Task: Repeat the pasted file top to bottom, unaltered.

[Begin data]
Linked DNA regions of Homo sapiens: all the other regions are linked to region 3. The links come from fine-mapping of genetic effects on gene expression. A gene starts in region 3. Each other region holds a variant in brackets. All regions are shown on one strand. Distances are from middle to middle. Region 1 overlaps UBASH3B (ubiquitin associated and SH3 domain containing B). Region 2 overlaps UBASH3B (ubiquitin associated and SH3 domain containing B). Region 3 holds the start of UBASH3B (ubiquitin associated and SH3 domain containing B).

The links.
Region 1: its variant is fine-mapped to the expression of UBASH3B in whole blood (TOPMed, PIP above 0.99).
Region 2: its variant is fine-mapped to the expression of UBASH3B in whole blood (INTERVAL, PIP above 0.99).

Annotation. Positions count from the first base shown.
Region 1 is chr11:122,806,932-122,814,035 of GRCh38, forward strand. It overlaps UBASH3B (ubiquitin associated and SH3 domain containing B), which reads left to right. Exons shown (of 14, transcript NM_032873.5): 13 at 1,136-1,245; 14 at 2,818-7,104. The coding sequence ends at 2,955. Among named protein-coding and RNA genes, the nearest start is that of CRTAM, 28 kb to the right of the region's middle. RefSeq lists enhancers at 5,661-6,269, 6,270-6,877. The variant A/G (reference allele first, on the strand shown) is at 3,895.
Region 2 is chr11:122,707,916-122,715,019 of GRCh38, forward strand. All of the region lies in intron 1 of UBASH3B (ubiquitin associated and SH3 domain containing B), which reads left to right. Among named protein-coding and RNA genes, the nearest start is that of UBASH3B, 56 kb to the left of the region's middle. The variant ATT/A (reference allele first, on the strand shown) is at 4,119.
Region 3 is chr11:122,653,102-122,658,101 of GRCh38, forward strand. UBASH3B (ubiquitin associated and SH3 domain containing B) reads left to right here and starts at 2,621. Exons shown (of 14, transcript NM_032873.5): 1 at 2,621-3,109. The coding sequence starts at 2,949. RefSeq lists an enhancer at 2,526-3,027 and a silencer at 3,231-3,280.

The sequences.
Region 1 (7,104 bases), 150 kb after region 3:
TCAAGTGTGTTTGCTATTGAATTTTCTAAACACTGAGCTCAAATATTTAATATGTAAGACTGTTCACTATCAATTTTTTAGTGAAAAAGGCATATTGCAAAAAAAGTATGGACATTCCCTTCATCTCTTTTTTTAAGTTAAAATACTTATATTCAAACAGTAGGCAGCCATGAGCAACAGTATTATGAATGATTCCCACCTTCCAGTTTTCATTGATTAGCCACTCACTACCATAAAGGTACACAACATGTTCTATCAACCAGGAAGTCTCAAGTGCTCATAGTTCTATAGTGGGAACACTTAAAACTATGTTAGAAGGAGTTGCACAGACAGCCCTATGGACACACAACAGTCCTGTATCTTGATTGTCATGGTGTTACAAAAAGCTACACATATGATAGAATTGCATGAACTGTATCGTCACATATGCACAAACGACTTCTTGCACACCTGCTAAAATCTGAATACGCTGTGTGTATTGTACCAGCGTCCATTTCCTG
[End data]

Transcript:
Linked DNA regions of Homo sapiens: all the other regions are linked to region 3. The links come from fine-mapping of genetic effects on gene expression. A gene starts in region 3. Each other region holds a variant in brackets. All regions are shown on one strand. Distances are from middle to middle. Region 1 overlaps UBASH3B (ubiquitin associated and SH3 domain containing B). Region 2 overlaps UBASH3B (ubiquitin associated and SH3 domain containing B). Region 3 holds the start of UBASH3B (ubiquitin associated and SH3 domain containing B).

The links.
Region 1: its variant is fine-mapped to the expression of UBASH3B in whole blood (TOPMed, PIP above 0.99).
Region 2: its variant is fine-mapped to the expression of UBASH3B in whole blood (INTERVAL, PIP above 0.99).

Annotation. Positions count from the first base shown.
Region 1 is chr11:122,806,932-122,814,035 of GRCh38, forward strand. It overlaps UBASH3B (ubiquitin associated and SH3 domain containing B), which reads left to right. Exons shown (of 14, transcript NM_032873.5): 13 at 1,136-1,245; 14 at 2,818-7,104. The coding sequence ends at 2,955. Among named protein-coding and RNA genes, the nearest start is that of CRTAM, 28 kb to the right of the region's middle. RefSeq lists enhancers at 5,661-6,269, 6,270-6,877. The variant A/G (reference allele first, on the strand shown) is at 3,895.
Region 2 is chr11:122,707,916-122,715,019 of GRCh38, forward strand. All of the region lies in intron 1 of UBASH3B (ubiquitin associated and SH3 domain containing B), which reads left to right. Among named protein-coding and RNA genes, the nearest start is that of UBASH3B, 56 kb to the left of the region's middle. The variant ATT/A (reference allele first, on the strand shown) is at 4,119.
Region 3 is chr11:122,653,102-122,658,101 of GRCh38, forward strand. UBASH3B (ubiquitin associated and SH3 domain containing B) reads left to right here and starts at 2,621. Exons shown (of 14, transcript NM_032873.5): 1 at 2,621-3,109. The coding sequence starts at 2,949. RefSeq lists an enhancer at 2,526-3,027 and a silencer at 3,231-3,280.

The sequences.
Region 1 (7,104 bases), 150 kb after region 3:
TCAAGTGTGTTTGCTATTGAATTTTCTAAACACTGAGCTCAAATATTTAATATGTAAGACTGTTCACTATCAATTTTTTAGTGAAAAAGGCATATTGCAAAAAAAGTATGGACATTCCCTTCATCTCTTTTTTTAAGTTAAAATACTTATATTCAAACAGTAGGCAGCCATGAGCAACAGTATTATGAATGATTCCCACCTTCCAGTTTTCATTGATTAGCCACTCACTACCATAAAGGTACACAACATGTTCTATCAACCAGGAAGTCTCAAGTGCTCATAGTTCTATAGTGGGAACACTTAAAACTATGTTAGAAGGAGTTGCACAGACAGCCCTATGGACACACAACAGTCCTGTATCTTGATTGTCATGGTGTTACAAAAAGCTACACATATGATAGAATTGCATGAACTGTATCGTCACATATGCACAAACGACTTCTTGCACACCTGCTAAAATCTGAATACGCTGTGTGTATTGTACCAGCGTCCATTTCCTG